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Current time:0:00Total duration:25:10

The Arena Chapel (and Giotto's frescos) in virtual reality

Video transcript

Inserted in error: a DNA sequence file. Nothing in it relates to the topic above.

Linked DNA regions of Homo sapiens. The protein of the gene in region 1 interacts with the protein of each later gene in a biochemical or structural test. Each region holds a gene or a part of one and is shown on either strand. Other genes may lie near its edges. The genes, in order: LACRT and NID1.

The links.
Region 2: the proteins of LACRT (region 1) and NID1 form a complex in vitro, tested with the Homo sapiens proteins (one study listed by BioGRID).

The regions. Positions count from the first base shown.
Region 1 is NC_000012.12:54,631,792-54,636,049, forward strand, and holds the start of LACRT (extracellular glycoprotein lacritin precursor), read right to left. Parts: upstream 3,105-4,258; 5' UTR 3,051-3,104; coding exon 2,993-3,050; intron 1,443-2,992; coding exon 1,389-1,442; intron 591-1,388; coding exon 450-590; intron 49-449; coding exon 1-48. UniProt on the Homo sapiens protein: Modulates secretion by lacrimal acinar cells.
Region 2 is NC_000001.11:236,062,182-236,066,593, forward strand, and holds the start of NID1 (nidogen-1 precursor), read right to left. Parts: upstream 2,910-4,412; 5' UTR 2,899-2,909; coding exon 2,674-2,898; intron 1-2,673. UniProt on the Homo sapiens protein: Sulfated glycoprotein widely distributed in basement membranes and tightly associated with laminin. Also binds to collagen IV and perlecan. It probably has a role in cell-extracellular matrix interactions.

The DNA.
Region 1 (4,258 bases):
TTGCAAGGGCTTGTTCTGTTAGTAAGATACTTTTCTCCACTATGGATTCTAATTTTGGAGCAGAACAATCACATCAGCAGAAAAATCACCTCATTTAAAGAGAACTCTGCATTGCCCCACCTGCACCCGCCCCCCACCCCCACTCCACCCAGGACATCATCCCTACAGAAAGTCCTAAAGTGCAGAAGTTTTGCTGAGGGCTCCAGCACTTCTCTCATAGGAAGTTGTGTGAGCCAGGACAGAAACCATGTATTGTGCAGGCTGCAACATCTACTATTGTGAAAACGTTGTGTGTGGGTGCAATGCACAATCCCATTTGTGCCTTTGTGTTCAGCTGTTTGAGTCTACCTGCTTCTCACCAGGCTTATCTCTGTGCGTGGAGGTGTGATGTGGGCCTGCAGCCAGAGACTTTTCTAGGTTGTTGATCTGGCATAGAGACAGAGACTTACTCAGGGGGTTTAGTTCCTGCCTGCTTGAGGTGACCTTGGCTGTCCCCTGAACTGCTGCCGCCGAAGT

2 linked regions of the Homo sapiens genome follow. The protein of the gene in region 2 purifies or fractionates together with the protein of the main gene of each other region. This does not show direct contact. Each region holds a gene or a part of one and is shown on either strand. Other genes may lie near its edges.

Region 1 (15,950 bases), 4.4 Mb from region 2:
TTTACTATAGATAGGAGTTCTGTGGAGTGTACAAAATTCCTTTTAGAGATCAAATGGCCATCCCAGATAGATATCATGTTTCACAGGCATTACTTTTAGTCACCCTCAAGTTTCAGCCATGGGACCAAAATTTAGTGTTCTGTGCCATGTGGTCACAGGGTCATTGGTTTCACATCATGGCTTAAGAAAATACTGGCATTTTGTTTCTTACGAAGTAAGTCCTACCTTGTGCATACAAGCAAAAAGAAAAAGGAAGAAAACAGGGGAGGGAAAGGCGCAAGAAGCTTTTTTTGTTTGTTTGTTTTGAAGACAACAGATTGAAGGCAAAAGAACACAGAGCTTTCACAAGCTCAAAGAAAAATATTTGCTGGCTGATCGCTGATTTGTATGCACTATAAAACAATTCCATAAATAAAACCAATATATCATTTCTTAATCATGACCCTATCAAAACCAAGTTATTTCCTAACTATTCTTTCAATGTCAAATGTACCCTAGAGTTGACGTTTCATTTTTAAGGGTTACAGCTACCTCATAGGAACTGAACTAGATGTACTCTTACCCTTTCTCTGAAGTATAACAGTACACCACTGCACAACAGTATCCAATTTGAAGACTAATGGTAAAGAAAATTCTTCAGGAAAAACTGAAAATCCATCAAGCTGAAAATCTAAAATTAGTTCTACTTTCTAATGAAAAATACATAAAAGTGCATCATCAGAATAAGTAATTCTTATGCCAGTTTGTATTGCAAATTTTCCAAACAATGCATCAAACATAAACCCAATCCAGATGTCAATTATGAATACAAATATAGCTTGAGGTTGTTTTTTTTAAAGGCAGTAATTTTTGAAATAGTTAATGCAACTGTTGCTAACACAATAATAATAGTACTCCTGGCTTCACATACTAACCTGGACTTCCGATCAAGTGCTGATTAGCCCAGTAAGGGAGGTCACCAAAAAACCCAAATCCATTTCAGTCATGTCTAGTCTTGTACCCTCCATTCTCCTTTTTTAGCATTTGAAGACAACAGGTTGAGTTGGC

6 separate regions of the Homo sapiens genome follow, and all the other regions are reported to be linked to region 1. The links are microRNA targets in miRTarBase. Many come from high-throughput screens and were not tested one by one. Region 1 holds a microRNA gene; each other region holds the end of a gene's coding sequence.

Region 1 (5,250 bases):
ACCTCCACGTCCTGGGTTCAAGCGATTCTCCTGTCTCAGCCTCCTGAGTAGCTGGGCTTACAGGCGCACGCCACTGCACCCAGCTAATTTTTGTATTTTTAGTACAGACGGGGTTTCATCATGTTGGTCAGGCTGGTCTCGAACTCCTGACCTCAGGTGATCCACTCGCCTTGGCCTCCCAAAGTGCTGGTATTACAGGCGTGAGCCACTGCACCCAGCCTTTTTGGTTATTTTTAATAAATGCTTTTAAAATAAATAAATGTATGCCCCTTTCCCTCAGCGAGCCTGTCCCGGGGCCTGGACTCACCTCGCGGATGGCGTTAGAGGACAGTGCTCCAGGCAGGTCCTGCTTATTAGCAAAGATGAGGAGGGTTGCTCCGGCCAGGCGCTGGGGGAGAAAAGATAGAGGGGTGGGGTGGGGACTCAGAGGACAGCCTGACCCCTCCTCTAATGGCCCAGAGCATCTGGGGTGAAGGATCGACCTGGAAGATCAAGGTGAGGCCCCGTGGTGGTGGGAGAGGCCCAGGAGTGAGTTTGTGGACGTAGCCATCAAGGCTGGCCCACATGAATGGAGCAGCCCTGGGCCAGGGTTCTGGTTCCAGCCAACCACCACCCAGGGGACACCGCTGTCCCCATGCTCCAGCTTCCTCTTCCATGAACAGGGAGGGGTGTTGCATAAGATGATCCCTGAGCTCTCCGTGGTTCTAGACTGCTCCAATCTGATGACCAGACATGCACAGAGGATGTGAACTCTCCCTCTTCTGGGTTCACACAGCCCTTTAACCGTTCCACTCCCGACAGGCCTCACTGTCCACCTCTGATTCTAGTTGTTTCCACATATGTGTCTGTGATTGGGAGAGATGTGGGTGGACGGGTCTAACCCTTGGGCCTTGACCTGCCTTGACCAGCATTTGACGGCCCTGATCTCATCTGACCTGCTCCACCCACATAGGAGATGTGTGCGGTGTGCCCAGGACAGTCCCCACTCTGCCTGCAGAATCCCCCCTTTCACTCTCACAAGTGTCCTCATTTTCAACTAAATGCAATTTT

(light jazz) - [Male Narrator] We're in the Arena Chapel, a small private chapel that was connected to a palace that was owned by the Scrovegni family. - [Female Narrator] And it was the Scrovegni family who commissioned Giotto to decorate this chapel with frescoes. - [Male Narrator] It's called the Arena Chapel because it's next to an ancient Roman arena. - [Female Narrator] When you're inside it, as we are now, I have to say, that it's taller than I expected. And that feeling of being enclosed by images that happens when you're in a space entirely covered with frescoes. - [Male Narrator] There are lots of narrative scenes, but even in between those scenes are trompe l'oeil four marble panels. And so we get the sense that there is inlaid stone but in fact, this is all painting. - [Female Narrator] That extends even onto the ceiling where we have a star studded blue sky with images of Christ and Mary and other saints and figures. - [Male Narrator] The Arena Chapel is organized in a very strict way. Three registers begin at the top and move downward. I think of it as a kind of spiral that as it tells a continuous story, it begins with Christ's grandparents. It goes into the birth of Mary, her marriage. And then when we get down to the second register, we get to Christ's life or ministry. And then the bottom register is the passion. These are the events at the end of Christ's life, and immediately after his death. And the impetus for the entire cycle can be seen at the apex of the triumphal arch on the opposite wall with God who calls Gabriel to his side telling him to go to the Virgin Mary and announce to her that she will bear humanity Savior, that she will bear Christ. - [Female Narrator] Interestingly, when Giotto painted God, he inserted a panel paintings, so that is not fresco. It's interesting that he chose to paint it in a style that was more conservative, less earthly than the style that we see in the frescoes. But just to go back to that annunciation and this wall, we begin to see the illusionism that we see throughout the cycles. If we'd look to Mary and the angel, Giotto has created an architectural space for each of them. These are not panel paintings with gold backgrounds that suggest a divine space. These are earthly settings for Mary and the angel. - [Male Narrator] There's another great example of the way that architecture and the sense of space is constructed even in this era before linear perspective: two scenes below the enunciation are these wonderful empty architectural spaces. These rooms that have oil lanterns that hang from their ceilings, and there is such a delicate sense of space of light and shadow. It is this pre-viewer example of naturalism, and it shows Giotto's interest in the world, the present, the physical space that humanity occupies. The narrative cycle begins on the right altar side in the top register. It introduces Joachim and Anna, the grandparents of Christ. - [Female Narrator] Mary's parents. - [Male Narrator] Joachim begins by being thrown out of the temple. - [Female Narrator] For his childlessness. - [Male Narrator] That's right. He's grown old without children. Don't take this too literally. It's not in the Bible. These are the extra stories that were added to the biblical narrative, because people wanted to know what happened in between the events that really are mentioned in the Bible. - [Female Narrator] Much of this is from a book called the Golden Legend that filled in that narrative. - [Male Narrator] Let's focus on the last scene on the right side of the upper register which is the meeting at the golden gate. To get here, what's happened is that Joachim has prayed to God, really wanting a child. Anna, his wife, has done the same and they've both been visited and been told that there is hope and they're shown coming together for the first time in front of Jerusalem, in front of the golden gate. - [Female Narrator] Each now with your awareness that their desire for a child, this wish has been fulfilled. - [Male Narrator] And we have this wonderful example of the humanism of Giotto. We see their faces together. It is a kiss. It is incredibly intimate. So personal, their face has come together. They touch and almost become a single face. - [Female Narrator] And we sense the warmth of their embrace, the warmth of the figures around them who watch and something that we see throughout this cycle: figures who have mass and volume to their bodies who exist three dimensionally in space, gone are the elongated swaying ethereal bodies of the Gothic period. And Giotto gives us figures that are bulky and monumental, where drapery pulls around their bodies, and taken together with the emotion in their faces, it's almost like we have real human beings in art for the first time in more than a thousand years. - [Male Narrator] Giotto, we think, was Cimabue's student and learned from that great master who had begun to experiment with the chiaroscuro, that you're speaking of, this light and shadow, this ability to model volume and form and mass, but nothing like what Giotto has achieved here. And you're right, it is the coming together of both the chiaroscuro as well as the emotion as well as the human interaction that creates the sense of the importance of our existence here on earth. - [Female Narrator] And I would also add the clarity of the gestures and the narrative. - [Male Narrator] Look at the way in which the city is not rendered in an accurate way. We have a schematic view, and yet it's everything we need. We have the gate of Jerusalem. Now, of course, Giotto had no idea what the architecture of Jerusalem looked like, yet from legend he has created this golden arch and this medieval looking fortified city. - [Female Narrator] But the forms are simplified. - [Male Narrator] It's a stage set and he wants those figures to be front and center. They are what's most important. If we move across to the other wall, the upper register continues the narrative: Mary is born. She's presented in the temple, she's married. And then we get back to the alter side of the chapel and there we reach the triumphal arch. And we're back to God the Father now, but below that we have the enunciation. - [Female Narrator] In the register below now, we see scenes from Christ's childhood, including- - [Male Narrator] The circumcision, the flight into Egypt. - [Female Narrator] The massacre of the innocence, and then moving to the next wall, we begin the story of the ministry of Christ and his miracles. - [Male Narrator] As the story unfolds from scene to scene, Christ is often shown in profile, which is derived from the Roman tradition of coinage which is the most noble way of representing a figure. And he's shown moving from left to right, which is the way that we're meant to read the scene. - [Female Narrator] So Giotto was helping us to move through the narrative from one scene to the next. And here we see Christ on a donkey with the apostles behind him. - [Male Narrator] You'll notice that Giotto does not really care to depict every single one of the 12 apostles. He's really giving us only three or four faces. And the rest are just an accumulation of halos. - [Female Narrator] There is that legacy of symbolic representation that we think of as more medieval. - [Male Narrator] Look at the way in which the figures in the lower right, there are three of them, begin to pull off their outer garment. One man is pulling his arm out of his sleeve. The next is taking the garment off his head. And the final one is placing that garment at the feet of the donkey in an act of respect. But it is almost cinemagraphic. There is this idea that is, I think, part of the chapel as a whole, that it is about the movement of time. This is one of the most innovative aspects of the entire chapel, I think. one technical issue: if you look at Christ, there is a blue garment that's wrapped around his waist, but the blue is almost entirely missing. And that's because the Arena Chapel is painted in buon fresco, true fresco, that is pigment is applied to wet plaster. - [Female Narrator] And when that happens, the pigment binds to the plaster and the paint becomes literally part of the wall. - [Male Narrator] That's right. The wall is stained. The problem is that blue was really expensive. Ultramarine blue came from lapis lazuli, which was a very expensive semi-precious stone. And Enrico Scrovegni, when he drew up the contract with Giotto, did not want the blues brilliance to be diminished by being mixed with a plaster. So he asked that it be applied as secco fresco. - [Female Narrator] Dry fresco. - [Male Narrator] That's right. On top of the wall. And the result is it didn't last. - [Female Narrator] Right, it didn't adhere to the wall as well as the paint that was applied to the wet plaster. And so sadly that's been flaked off and we really have to use our imagination to fill in a brilliant blue on that drapery. - [Male Narrator] Let's move on to the bottom register, to the end of Christ's life. On the lowest register, the register that's devoted to the scenes of the passion, is the arrest of Christ, also known as the kiss of Judas. - [Female Narrator] So this is the moment when Judas leads the Romans to Christ and they arrest him and take him away and torture him and ultimately crucify him. And remember, Judas is one of the 12 apostles, one of those considered closest to Christ. He betrays him for 30 pieces of silver. - [Male Narrator] And so it is all the more horrific, it's all the more a terrible betrayal, because this is one of the people that Christ trusted most. And Judas has betrayed Christ, not by pointing at him from afar, but with a kiss. - [Female Narrator] There's chaos here. - [Male Narrator] Well, that's right. That idea of the embrace is really important, I think, because look at the way that Giotto has the figure of Judas' arm and cloak wrapping around him, embracing him, enveloping him, and importantly, stopping him. Remember that in almost every scene we have noticed Christ moving from left to right in profile, but here Judas is an impediment. His progress is stopped. This is literally arresting his movement forward. - [Female Narrator] If we compare this, for example, to Duccio's "Betrayal of Christ," there Christ is frontal, here he's in profile. You're right, but it makes it so that Judas and Christ look at one another. Look at each other in the eye. Judas is a little bit shorter. He looks up at Christ. There's a sense of, to me, determination, but also at the same time maybe a hint of beginning to be sorry for what he's done. - [Male Narrator] Still corruption in that face versus the nobility of Christ's. - [Female Narrator] And a sense that Christ knew that this would happen, right? At the Last Supper he said, "One of you will betray me." And an acceptance of his destiny that we often see in images of Christ. - [Male Narrator] Let's go back to that idea of chaos that you raised before. Giotto has created the sense of violence. And one of the ways that he's done that is by reserving half the painting, the sky, just for those lances, for those torches, for those clubs, and the way in which they're not held in an orderly way, but they are helter skelter crossing at angles, they create this almost violent visual rhythm that draws our eyes down to Christ, down to Judas, but also feel dangerous. - [Female Narrator] But there's a sense of Judas and Christ anchoring the composition down as that chaos takes place around them. The most remarkable figure to me though, is the figure who leans his left side his body, and his elbow out of the composition almost right into our space. - [Male Narrator] It's amazing actually. And it almost prefigures the way that Caravaggio, who centuries later will master this idea of breaking the picture plane. - [Female Narrator] And then we also see another device that Giotto employees often in the Arena Chapel that is a figure with his back to us. And that figure seems to be pulling something that's out of the space of the panel, but look at his feet, perfectly foreshortened, grounded, there's that sense of Giotto-esque weight and monumentality to the figures, all of that modeling as we can follow the forms of the body underneath. - [Male Narrator] And Giotto was giving us this full sensory experience. We have this crowd of figures, the sense of violence. The crowd is multiplied because we can see numerous helmets, which by the way, would have originally been silver but have oxidized. - [Female Narrator] I think there's a sense of a crowd pressing in, of all these faces watching what's going to happen. - [Male Narrator] And there's one man on a horn, who's blowing, creating that sense of energy, this audio that goes with this painting that finishes the whole scene and its chaos and its drama. - [Female Narrator] Giotto is a master of the dramatic. - [Male Narrator] One of the most powerful scenes in the Chapel is the lamentation. Christ has been crucified, has been taken down off the cross and he's now being mourned by his mother, by his followers. - [Female Narrator] And that word that we use for this scene, lamentation, comes from the word to lament, to grieve. - [Male Narrator] This is one of the saddest images I've ever seen. We have Mary holding her dead son, and it reminds us of a scene that's across the wall of the Nativity, where there is this tenderness and this relationship between Mary and her infant son. And now we see Mary again, holding her adult now dead son. - [Female Narrator] On her lap, the way she does as a mother, when he's a child. - [Male Narrator] The idea of representing Christ as dead is a modern idea, putting emphasis on Christ as physical, as human. - [Female Narrator] I think we're struck by the simplicity of the composition. Giotto is placing all of this emphasis on the figures, he's simplified the background, but where we might expect to see the most important figure of Christ in the center, Giotto's moved him off to the left. The landscape is in service of drawing our eye down toward Christ, that rocky hill, that forms a landscape that moves our eye down to Mary and Christ. - [Male Narrator] And at the top, there's a tree and the tree might look dead, but of course it might also be winter. And that tree might grow leaves again in the spring. And it is an analogy to Christ and his eventual resurrection. - [Female Narrator] It's not just that the dead Christ is on his mother's lap, look at how she's raised her right knee to prop him up, look at how she bends forward- - [Male Narrator] And twists her body. - [Female Narrator] And puts her arms around him. One hand on his shoulder, another on his chest. She leans forward as if to plead with him to wake up, as if in disbelief that this could have happened. - [Male Narrator] At Christ's feet we scan Mary Magdalene with her typical red hair who is attending to his feet. And of course that's appropriate, giving the biblical tradition as well because she had anointed Christ's feet. And there's a real sense of tenderness there. You know, Giotto is so interested in naturalism that he's willing to show two figures, where we only see the backs. There's no representation of their faces at all. We would never have seen this in the medieval period. - [Female Narrator] And that's because those figures provide no information to the narrative. All that they do is frame Christ and Mary. They draw our eye to those most important figures. - [Male Narrator] We look at Christ and Mary, as they're looking at Christ and Mary. - [Female Narrator] Exactly, we become like them surrounding the body of Christ. But they also help to create an illusion of space. It's amazing to me how close they are to us, their bottoms almost move out into our space. Giotto makes it clear that these figures are looking in. And therefore, there is an in to look into. There's space here for the human figures to occupy. - [Male Narrator] But there are other than human figures here as well. There are angels, but these angels are not attached figures. They mourn, as we mourn, they (indistinct) their clothing, they tear it themselves. They pull their hair, they are in agony. - [Female Narrator] And Therefore, shortened. So like the figures with their backs to us, they assist in Giotto's creating an illusion of space. And like the angels above them, the human figures display their grief in different ways. Some are sad and resigned and kind of keep to themselves. Other figures threw their arms out. There's a real interest in individuality, in the different ways that people experience emotion. I always like to look at the feet and the feet of the figure on the far right, that sense of gravity and weight of a figure really standing on the ground, just like the figures who are sitting, not the medieval floating figures that we've come to expect. - [Male Narrator] Well, that ground is used for several purposes to root those figures, but also to draw our eye down to Christ or in another sense to allow us to move out of the picture. 'Cause as we move from the lamination, we move to the next image, which is the scene where Christ says "Do not touch me," when Mary Magdalene recognizes him as he has been resurrected. And you'll notice that Giotto has continued that mountain our eye then moves down, and so there is this visual relationship that is drawn between Christ's death, Christ mourning, and Christ's resurrection by the landscape that frames them. In the trompe l'oeil, a depictions of inset stone, there is another painted scene in the little quatrefoil. - [Female Narrator] And here we see Jonah being swallowed by the whale. - [Male Narrator] Well, it's a giant fish. - [Female Narrator] Well, throughout the chapel, we see this an Old Testament scene being paired with the New Testament and specifically Old Testament scenes that in some way prefigured the life of Christ. - [Male Narrator] So, Jonah is swallowed by this giant fish, by this whale, praises for forgiveness, having betrayed God, and is delivered from this fish. It is a perfect Old Testament analogy to the New Testament story of Christ's crucifixion and ultimate resurrection. It's a tour de force of emotion. It's such an expression of this late medieval period that is moving towards what we will eventually call the Renaissance. Below the passion scene is even more painting. There are these marvelous representations of virtues and vices that is expressions of good and evil. - [Female Narrator] And we're looking at the figure of envy. - [Male Narrator] It's one of my favorite figures. - [Female Narrator] Here's a figure in profile, engulfed in flames clutching a bag. - [Male Narrator] But reaching with her other hand for something she does not have, something that she wants. - [Female Narrator] Not content with what she has, she wants more. - [Male Narrator] She's got huge ears, it's as if every sense is attuned to what she does not have. - [Female Narrator] We see emerging from her mouth a snake who moves toward her eyes. - [Male Narrator] That's right, it doubles back on itself because it is what she sees that bites her in a sense. - [Female Narrator] And we have virtues and vices here because these are the good and evil that we confront, all of us in our lives. And these are the things that decide at the day of judgment, we go to heaven or hell. - [Male Narrator] They are in a sense abstractions of the ideas that are told in the stories above. The final virtue, as we move towards the exit of the Chapel is hope. And she is reaching upward, floating, a classicist figure. - [Female Narrator] And she's winged like an angel and is lifted up toward a figure on the upper right who's handing her crown. - [Male Narrator] And so hope, because she's in the corner, is looking up towards the Last Judgment and is of the same scale and her body is in the same diagonal position, as the elect in the bottom left corner - [Female Narrator] We see the elect, many of them with their hands in positions of prayer, looking up toward the enormous figure of Christ, the largest figure in this chapel. - [Male Narrator] And we should say that the elect are the blessed, that is, these are people that are going to heaven, and you'll see that they're actually accompanied by angels that look so caring and gentle. They're shepherding these people into heaven. And if you look carefully, you can see that their feet are not on the ground. They're actually levitating slightly, they're rising up. - [Female Narrator] These benevolent, generous expressions on the face of those angels as they look at all of these individuals who've made the choices in their lives that have led them to this moment of being blessed. - [Male Narrator] The choices that are laid out for us in the virtues and vices in the bottom panels, just below the elect, you can see that there are what seem to be children naked coming out of coffins, out of tombs. And those nude figures are meant to represent the souls that are to be judged by Christ, who, as you said, sits in the middle. He sits here as judge to judge those souls that are being wakened from the dead to determine whether or not they're blessed and get to go to heaven or if they're gonna end up on the right side of this painting in hell. - [Female Narrator] And so this follows very standard iconography, or standard composition of the last judgment with the blasted those we're going to heaven on Christ's right, and the damned below on Christ's left. Now, just either side of Christ though that division of left and right doesn't happen. - [Male Narrator] That's because this is heaven. - [Female Narrator] And there we see a court of saints and around that mandorla, that sort of full body halo around Christ, we see angels blowing trumpets. - [Male Narrator] These are images that come right out of the apocalypse, the gospel according to John. - [Female Narrator] The book of revelation. - [Male Narrator] we have the angels announcing the end of time. We have angels above them, rolling up the sky as if it were a scroll. And these are images that we generally see in last sessions because they are in the text of the Bible. - [Female Narrator] The scene of hell on the lower right with a larger blue figure that is meant to represent Satan, surrounding him our souls being tortured in hell. - [Male Narrator] A lot of his imagery is inspired, I think, indirectly by the work of Dante who had not so long ago written the "Divine Comedy," which was extremely popular. And he describes the landscape of hell. - [Female Narrator] And he equates the punishments of hell with the different kinds of sins that people committed. And so in the last judgment that we're looking at, and because the patron here was concerned with the sin of usury, we see usurers featured and they're being hung with the bags of money on the ropes that they're hanging from. - [Male Narrator] Right, usury is requiring interest for when you lend money. It's basically just the act of banking. And that was a mortal sin. In fact, Dante speaks at great length about the usurers who have their money bags hanging from their necks and are in one of the lowest of the circles of hell. Below the usurers you can actually make out a specific individual also hanged. This is Judas, the disciple that betrays Christ. - [Female Narrator] So anyone leaving the chapel from this exit, would look up at the scene of last judgment, up at the cross carried by two angels. Perhaps they would notice that figure that I just noticed, a figure behind the cross, sort of grasping it for dear life, and would also have looked up and have seen Enrico Scrovegni himself, the patron offering this chapel to the three Marys. - [Male Narrator] As the public would have walked outside after a sermon, after mass, perhaps, they would be reminded right before they walk back into the world, the world of desire, the world of sin, that the sacrifice that Christ had made, that story that had unfolded in his chapel comes down to decisions that they need to make in their own life. This is in a sense, a kind of last reminder before you walk out to take these stories seriously. - [Female Narrator] And Giotto makes it very easy for us to do that by painting these figures in their humanity, by making the narrative so easy and clear to read and by making something so beautiful, recognized for its beauty even when it was first painted. - [Male Narrator] That's right. Even in its own day. (light jazz)